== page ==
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Jamie C. Yesnowitz
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On Dec. 2, 2019, the California Franchise Tax Board (FTB) issued FTB Notice 2019-07 allowing an automatic seven-month extension to C corporation taxpayers in good standing filing Forms 100 (including REITs, REMICs, and RICs) or 100W for taxable years beginning on or after Jan. 1, 2019.1
Under this notice, the new California extended due date for calendar-year corporations will be Nov. 15, instead of Oct. 15, with similar relief for fiscal year taxpayers.
FTB notice changes prior policy on extended due dates
Pursuant to statute, the FTB is allowed to provide up to a seven-month extension for filing a C corporation tax return.2
When original federal and California income tax returns for calendar-year C corporations were both historically due on March 15, the FTB provided a full seven-month extension for the California return to Oct. 15.3
When the federal government changed the original C corporation due date for calendar-year taxpayers from March 15 to April 15, the FTB did not extend the due date for the California return past Oct. 15.4
The FTB’s most recent notice allows for the seven-month extension to fully operate and extend the extended California corporation income tax due date to Nov. 15. The notice does not apply to S corporations, so the extended due date for calendar year S corporations will remain September 15. Likewise, the FTB’s change in policy does not apply to individuals and pass-through entities. The seven-month extension of time to file the California return does not serve as an extension to pay tax liability that is due on the original due date.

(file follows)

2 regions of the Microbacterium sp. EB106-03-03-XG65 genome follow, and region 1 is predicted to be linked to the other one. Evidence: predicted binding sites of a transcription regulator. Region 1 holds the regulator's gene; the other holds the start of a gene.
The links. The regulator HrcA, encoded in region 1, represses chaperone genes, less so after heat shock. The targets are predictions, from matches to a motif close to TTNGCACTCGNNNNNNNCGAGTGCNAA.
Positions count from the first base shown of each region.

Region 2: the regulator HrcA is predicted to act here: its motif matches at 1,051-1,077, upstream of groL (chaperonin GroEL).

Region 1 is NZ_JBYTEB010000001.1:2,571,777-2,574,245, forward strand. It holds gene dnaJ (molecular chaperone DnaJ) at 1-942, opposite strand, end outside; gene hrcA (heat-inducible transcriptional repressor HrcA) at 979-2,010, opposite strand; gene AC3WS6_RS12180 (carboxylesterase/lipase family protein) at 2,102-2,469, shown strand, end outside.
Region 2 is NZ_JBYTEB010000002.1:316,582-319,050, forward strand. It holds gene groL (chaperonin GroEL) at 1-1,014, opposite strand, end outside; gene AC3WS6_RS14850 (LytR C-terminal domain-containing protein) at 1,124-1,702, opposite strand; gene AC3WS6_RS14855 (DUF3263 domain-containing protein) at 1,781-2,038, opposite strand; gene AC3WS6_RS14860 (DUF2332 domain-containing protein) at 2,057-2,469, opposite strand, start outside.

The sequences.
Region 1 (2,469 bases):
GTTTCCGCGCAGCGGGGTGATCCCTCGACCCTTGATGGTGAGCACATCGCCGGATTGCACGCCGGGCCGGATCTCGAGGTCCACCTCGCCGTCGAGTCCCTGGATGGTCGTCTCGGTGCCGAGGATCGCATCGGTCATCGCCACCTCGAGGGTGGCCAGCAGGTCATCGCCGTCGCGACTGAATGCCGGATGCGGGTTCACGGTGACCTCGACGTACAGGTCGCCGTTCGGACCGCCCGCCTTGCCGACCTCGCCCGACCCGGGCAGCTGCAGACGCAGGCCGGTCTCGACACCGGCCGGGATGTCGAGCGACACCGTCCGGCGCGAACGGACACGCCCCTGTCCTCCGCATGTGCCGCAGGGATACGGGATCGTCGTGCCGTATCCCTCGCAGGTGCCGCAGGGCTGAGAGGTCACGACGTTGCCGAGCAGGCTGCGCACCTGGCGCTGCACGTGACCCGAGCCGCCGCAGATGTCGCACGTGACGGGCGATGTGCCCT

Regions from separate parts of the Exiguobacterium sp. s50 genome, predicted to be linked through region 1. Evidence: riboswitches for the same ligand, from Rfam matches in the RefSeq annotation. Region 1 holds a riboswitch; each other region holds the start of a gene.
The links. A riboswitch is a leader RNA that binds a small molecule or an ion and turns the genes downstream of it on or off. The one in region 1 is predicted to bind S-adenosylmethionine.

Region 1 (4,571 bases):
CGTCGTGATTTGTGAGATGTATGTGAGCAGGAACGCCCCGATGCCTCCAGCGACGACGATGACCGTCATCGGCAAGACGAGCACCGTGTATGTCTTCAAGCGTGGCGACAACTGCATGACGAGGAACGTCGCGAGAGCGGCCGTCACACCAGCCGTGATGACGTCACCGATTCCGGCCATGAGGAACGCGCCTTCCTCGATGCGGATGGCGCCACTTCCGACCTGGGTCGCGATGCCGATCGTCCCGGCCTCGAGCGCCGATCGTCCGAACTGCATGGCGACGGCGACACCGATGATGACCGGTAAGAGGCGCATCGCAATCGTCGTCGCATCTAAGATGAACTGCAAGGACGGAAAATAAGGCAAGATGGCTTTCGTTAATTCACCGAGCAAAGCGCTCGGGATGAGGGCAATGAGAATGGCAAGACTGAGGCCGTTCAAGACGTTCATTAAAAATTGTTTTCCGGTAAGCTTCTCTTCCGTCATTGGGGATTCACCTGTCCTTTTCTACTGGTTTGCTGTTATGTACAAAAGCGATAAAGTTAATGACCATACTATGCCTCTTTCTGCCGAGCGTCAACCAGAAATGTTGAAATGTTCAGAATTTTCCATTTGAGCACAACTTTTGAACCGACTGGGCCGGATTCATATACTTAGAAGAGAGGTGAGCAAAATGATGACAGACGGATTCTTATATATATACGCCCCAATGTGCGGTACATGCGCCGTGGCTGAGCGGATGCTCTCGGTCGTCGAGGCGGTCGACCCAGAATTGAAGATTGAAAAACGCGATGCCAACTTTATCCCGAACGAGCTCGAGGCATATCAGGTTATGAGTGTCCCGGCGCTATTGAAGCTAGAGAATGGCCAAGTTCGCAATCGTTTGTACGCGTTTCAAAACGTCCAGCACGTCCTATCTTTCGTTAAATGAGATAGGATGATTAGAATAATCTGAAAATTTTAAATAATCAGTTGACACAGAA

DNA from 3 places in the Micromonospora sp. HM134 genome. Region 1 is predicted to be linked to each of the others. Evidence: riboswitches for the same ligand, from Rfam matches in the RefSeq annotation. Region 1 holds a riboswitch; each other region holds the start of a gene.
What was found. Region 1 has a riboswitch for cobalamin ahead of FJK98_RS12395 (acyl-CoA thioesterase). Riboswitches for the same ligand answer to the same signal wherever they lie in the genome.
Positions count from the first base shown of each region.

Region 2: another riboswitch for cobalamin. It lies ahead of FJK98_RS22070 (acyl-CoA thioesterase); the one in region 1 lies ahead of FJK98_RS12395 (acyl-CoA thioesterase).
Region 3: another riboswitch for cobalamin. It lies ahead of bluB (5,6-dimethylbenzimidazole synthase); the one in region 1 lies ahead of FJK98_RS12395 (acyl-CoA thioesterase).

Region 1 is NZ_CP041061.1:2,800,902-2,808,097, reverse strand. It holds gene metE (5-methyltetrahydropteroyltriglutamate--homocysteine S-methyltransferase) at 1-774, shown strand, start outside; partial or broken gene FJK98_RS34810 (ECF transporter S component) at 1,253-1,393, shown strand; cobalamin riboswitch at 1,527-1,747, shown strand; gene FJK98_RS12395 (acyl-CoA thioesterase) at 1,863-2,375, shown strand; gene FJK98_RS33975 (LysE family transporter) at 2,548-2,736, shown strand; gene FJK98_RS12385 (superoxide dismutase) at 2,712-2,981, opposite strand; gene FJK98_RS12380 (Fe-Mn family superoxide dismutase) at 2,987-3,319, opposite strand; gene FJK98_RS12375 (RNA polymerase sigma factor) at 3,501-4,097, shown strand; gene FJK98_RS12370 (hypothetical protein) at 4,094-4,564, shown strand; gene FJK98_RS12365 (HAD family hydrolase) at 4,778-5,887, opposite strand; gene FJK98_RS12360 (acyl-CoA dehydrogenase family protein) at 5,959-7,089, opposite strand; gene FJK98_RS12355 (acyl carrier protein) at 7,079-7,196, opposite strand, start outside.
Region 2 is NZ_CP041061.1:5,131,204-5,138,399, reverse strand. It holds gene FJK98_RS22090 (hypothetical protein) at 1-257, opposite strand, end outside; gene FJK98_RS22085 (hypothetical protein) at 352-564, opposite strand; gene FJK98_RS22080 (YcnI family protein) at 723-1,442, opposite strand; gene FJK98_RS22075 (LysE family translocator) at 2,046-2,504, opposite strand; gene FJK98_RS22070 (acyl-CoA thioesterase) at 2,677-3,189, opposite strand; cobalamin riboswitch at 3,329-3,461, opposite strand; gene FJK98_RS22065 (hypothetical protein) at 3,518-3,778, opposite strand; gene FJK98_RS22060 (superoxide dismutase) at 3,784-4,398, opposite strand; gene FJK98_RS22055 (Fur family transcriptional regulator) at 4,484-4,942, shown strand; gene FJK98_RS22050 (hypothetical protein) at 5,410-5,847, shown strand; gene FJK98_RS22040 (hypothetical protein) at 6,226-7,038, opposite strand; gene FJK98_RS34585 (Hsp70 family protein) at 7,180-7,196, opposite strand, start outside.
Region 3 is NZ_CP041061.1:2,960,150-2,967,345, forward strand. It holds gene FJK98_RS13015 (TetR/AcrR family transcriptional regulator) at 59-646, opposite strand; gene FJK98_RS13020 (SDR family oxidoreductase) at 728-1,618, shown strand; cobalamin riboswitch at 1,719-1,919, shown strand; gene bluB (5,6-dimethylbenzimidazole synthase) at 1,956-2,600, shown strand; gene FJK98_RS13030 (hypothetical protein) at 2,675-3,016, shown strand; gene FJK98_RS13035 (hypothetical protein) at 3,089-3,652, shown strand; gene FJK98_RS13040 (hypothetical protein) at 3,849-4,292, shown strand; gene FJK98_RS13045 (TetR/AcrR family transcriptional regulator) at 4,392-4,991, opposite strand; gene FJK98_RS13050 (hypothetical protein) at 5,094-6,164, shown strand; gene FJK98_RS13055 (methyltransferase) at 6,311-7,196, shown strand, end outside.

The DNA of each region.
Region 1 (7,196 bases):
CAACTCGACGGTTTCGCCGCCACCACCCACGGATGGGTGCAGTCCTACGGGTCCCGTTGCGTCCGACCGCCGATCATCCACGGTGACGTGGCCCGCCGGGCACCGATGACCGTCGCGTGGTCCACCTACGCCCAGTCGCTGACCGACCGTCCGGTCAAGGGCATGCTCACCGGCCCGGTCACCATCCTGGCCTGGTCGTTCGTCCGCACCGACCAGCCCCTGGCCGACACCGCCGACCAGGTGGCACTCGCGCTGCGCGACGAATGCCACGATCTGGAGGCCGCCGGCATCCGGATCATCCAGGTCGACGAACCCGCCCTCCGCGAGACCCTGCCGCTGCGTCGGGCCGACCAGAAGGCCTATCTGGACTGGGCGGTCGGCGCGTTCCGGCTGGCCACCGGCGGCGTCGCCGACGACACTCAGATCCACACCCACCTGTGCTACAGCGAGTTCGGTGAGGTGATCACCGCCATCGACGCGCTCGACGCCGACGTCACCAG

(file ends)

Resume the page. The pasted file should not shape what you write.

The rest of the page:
In slightly more than a page, the FTB accomplished dramatic change that many California corporate taxpayers should welcome next fall. Logistical problems often ensue when the federal and state tax filing due dates are the same. The federal change in due dates in 2016, followed by the enactment of the Tax Cuts and Jobs Act (TCJA) at the end of 2017, exacerbated this problem in a substantial number of states that did not extend their due dates in response. As California has not substantially conformed to the TCJA to date, corporate taxpayers essentially are required to calculate federal taxable income twice: once for the federal income tax return under TCJA rules; and a second time for California generally using pre-TCJA rules. As a result, filing a timely California C corporation return in an environment where a paucity of federal guidance made it difficult to timely complete extended federal returns by Oct. 15 resulted in a very challenging compliance season.
Given California’s size and sway, it will be interesting to see whether other states with extended due dates concurrent with the federal extended due date act in a similar manner in the coming year. One would think that the relative lack of a fiscal impact from a one-month extension, as well as the desire for state tax authorities to receive and process more accurate tax returns, would encourage change nationwide. California’s ability to act in this area undoubtedly was made easier by the fact that the change was effected through FTB action. In contrast, in many states, legislation may need to be adopted to address this issue.
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